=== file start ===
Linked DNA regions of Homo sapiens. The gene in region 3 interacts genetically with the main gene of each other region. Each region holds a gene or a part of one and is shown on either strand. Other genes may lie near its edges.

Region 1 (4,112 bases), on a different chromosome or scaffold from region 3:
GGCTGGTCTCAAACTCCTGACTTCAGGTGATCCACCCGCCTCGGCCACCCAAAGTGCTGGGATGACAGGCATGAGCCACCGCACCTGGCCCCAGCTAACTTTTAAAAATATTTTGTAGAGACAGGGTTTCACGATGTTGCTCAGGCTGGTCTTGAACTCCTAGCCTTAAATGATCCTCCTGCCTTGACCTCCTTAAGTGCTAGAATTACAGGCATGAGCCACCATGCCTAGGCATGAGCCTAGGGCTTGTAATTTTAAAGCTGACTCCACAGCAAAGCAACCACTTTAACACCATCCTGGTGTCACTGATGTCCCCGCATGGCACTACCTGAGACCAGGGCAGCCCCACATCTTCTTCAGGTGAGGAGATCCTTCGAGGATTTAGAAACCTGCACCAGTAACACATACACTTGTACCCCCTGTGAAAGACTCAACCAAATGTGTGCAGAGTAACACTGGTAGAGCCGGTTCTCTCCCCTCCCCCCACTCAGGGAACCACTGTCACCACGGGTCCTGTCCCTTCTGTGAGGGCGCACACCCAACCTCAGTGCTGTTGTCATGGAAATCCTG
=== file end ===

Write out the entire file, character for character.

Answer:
Linked DNA regions of Homo sapiens. The gene in region 3 interacts genetically with the main gene of each other region. Each region holds a gene or a part of one and is shown on either strand. Other genes may lie near its edges.

Region 1 (4,112 bases), on a different chromosome or scaffold from region 3:
GGCTGGTCTCAAACTCCTGACTTCAGGTGATCCACCCGCCTCGGCCACCCAAAGTGCTGGGATGACAGGCATGAGCCACCGCACCTGGCCCCAGCTAACTTTTAAAAATATTTTGTAGAGACAGGGTTTCACGATGTTGCTCAGGCTGGTCTTGAACTCCTAGCCTTAAATGATCCTCCTGCCTTGACCTCCTTAAGTGCTAGAATTACAGGCATGAGCCACCATGCCTAGGCATGAGCCTAGGGCTTGTAATTTTAAAGCTGACTCCACAGCAAAGCAACCACTTTAACACCATCCTGGTGTCACTGATGTCCCCGCATGGCACTACCTGAGACCAGGGCAGCCCCACATCTTCTTCAGGTGAGGAGATCCTTCGAGGATTTAGAAACCTGCACCAGTAACACATACACTTGTACCCCCTGTGAAAGACTCAACCAAATGTGTGCAGAGTAACACTGGTAGAGCCGGTTCTCTCCCCTCCCCCCACTCAGGGAACCACTGTCACCACGGGTCCTGTCCCTTCTGTGAGGGCGCACACCCAACCTCAGTGCTGTTGTCATGGAAATCCTG